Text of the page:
Biomedical Engineering Reference
In-Depth Information
conditions. One of the main drawbacks when using these relatively high-dose treat-
ments, however, is the production of flavor defects which can be minimized some-
what only if the carcasses were frozen during treatment. Using a storage temperature
of about 1°C, McGill et al. 88 reported that when fresh whole carcasses were packaged
in polyethylene pouches, spoilage was observed after 11 days. This coincided with
a total plate count of about 10 6 cfu/cm 2 . In contrast, carcasses that were radiated
using pasteurization doses of about 0.93 kGy reached total plate counts of only
10 2 cfu/cm 2 after 11 days, and indications of spoilage were not detected until 20 days
of storage; overall, the shelf life was extended by at least 5 days compared to the
controls. Noticeable off-odors at this dose were not detected by the taste panel.
Higher treatment doses were even more effective in retarding microbial growth;
however, under these conditions rancid-like odors were detected by the taste panel
especially after 16 days of storage. It was concluded that a proper storage temper-
ature, regardless of treatment dose, was paramount if optimum shelf life extension
was to be achieved. Additional studies using higher application doses confirmed that
shelf life extension and survivor levels were dose related. 62,89,90 For example, irradi-
ation of whole carcasses using 5 and 7 kGy extended the shelf life at 5°C to about
16 to 20 and 19 to 24 days, respectively 90 ( Table 3.1 ). In a recent study, Abu-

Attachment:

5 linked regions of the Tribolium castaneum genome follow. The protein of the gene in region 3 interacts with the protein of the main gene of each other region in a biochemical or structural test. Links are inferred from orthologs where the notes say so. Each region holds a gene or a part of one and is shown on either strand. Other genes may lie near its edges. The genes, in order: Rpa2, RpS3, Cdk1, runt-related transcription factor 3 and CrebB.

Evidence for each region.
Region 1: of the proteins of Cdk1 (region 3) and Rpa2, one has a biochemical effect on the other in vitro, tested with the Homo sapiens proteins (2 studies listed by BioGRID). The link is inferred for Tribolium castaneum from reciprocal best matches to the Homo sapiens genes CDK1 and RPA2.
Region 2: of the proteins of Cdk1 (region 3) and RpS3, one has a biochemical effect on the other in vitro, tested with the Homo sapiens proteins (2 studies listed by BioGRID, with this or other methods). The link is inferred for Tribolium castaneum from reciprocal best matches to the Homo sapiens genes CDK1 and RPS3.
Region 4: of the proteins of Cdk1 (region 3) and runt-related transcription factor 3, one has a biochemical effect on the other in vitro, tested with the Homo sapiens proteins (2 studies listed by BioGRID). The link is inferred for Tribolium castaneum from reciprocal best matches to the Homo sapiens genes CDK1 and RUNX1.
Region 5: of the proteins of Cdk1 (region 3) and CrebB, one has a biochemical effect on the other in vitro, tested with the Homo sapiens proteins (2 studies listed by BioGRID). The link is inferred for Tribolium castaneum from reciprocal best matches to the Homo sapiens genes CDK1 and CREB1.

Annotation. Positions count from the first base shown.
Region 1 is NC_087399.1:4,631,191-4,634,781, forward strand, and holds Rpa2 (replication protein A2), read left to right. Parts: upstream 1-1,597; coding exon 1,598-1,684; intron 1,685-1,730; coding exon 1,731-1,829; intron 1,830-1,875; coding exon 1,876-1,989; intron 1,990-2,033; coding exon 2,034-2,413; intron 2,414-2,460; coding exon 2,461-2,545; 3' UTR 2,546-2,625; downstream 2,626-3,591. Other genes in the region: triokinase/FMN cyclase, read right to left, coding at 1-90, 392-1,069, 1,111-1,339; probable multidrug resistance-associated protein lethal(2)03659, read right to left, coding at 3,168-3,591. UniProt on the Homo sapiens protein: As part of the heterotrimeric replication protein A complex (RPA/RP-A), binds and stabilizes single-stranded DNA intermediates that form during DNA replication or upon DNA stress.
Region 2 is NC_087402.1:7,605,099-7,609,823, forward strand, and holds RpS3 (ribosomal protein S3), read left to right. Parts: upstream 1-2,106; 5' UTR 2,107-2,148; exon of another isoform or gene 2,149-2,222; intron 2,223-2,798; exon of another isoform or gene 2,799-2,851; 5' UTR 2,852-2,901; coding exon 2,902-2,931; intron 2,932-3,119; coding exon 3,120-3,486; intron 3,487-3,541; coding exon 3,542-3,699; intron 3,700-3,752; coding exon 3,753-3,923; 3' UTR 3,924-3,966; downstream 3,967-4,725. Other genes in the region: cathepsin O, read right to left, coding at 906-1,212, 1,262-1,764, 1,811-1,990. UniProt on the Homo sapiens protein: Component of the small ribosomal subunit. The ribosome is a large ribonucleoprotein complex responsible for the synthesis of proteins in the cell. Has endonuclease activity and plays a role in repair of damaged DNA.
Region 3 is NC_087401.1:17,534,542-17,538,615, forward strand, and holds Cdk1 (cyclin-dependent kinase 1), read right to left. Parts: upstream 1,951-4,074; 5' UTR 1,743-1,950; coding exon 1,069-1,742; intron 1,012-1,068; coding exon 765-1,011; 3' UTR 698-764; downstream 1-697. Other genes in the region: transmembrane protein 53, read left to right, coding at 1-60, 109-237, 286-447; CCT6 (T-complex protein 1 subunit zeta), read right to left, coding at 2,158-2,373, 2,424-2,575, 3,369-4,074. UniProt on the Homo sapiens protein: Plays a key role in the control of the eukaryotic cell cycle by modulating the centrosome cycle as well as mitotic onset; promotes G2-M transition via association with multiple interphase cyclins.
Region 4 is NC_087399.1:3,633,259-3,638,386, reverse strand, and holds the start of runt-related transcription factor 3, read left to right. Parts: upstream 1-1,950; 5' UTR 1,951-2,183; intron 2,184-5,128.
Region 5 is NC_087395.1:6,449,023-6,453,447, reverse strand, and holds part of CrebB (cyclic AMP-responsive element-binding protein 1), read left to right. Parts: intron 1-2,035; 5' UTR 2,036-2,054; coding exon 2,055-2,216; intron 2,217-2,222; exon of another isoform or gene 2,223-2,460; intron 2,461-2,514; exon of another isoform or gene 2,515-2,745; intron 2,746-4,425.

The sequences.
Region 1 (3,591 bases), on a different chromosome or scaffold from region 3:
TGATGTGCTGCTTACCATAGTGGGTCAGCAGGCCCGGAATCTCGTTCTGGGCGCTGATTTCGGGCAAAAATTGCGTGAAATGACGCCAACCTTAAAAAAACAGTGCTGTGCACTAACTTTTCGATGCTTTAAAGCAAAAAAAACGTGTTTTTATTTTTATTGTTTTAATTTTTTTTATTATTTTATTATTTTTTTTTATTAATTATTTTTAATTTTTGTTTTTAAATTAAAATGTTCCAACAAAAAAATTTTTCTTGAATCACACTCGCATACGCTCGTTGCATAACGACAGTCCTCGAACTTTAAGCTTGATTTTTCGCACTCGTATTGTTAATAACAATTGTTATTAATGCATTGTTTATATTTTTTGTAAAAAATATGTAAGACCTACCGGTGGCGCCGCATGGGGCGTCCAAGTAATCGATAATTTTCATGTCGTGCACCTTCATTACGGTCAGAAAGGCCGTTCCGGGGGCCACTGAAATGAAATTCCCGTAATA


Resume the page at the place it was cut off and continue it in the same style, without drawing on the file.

Tarboush 63 reported that when whole carcasses were packaged in polyethylene bags
and irradiated using doses from 2.5 to 10 kGy in plastic boxes containing crushed
ice, the lag phase of the total aerobic count could be extended to 6 days at 4°C.
From a microbiological perspective this represented a 12-day extension in shelf life.
In comparison, no lag phase was observed in the controls. Extending the lag phase
for psychrotrophic microorganisms was far less favorable except at the highest dose.
No objectionable odors were detected by the trained panel for either the raw or
cooked product. Following cooking, which consisted of boiling samples of breast
and thigh for 12 min, the panel further failed to detect noticeable changes in appear-
ance, texture, and taste. It was recommended that a dose higher than 2.5 kGy had
little benefit in regards to shelf life extension and pathogen elimination. At a dose
of 2.5 kGy, Basker 91 reported that whole chicken carcasses maintained at 1°C had
a shelf life, based on odor development, ranging from 11 to 16 days.
Treatment dose and storage temperature are known to have a profound influence
on the nature or types of survivors; therefore, differences in spoilage patterns includ-
ing off-odors can be expected. Generally following low-dose (
2.5 kGy) treatment
Moraxella/Acinetobacter , Serratia , yeasts, and lactic acid bacteria including Lacto-
bacillus and Micrococcus tend to survive in varying levels. 90,92-95 In treated foods
stored at refrigeration temperatures under vacuum or 100% CO 2 (anaerobic modified
atmosphere packaging), however, lactic acid bacteria normally predominate. 95,96
Additional Gram positive bacteria including Brochothrix thermosphacta and Micro-
bacterium spp. may become problematic especially during extended storage. 94 Inter-
estingly, Lactobacillus spp. and the radiation resistant bacterium Moraxella phe-
nylpyruvica were more easily destroyed if treated under vacuum or in 100% CO 2 . 36
Although yeasts are generally more radioresistant compared to vegetative bacteria,
they make up only a minor fraction of the spoilage microflora of poultry and other
meat products; however, following radiation Candida and Saccharomyces have been
reported to contribute to surface discoloration. 11,63
Search WWH ::

Custom Search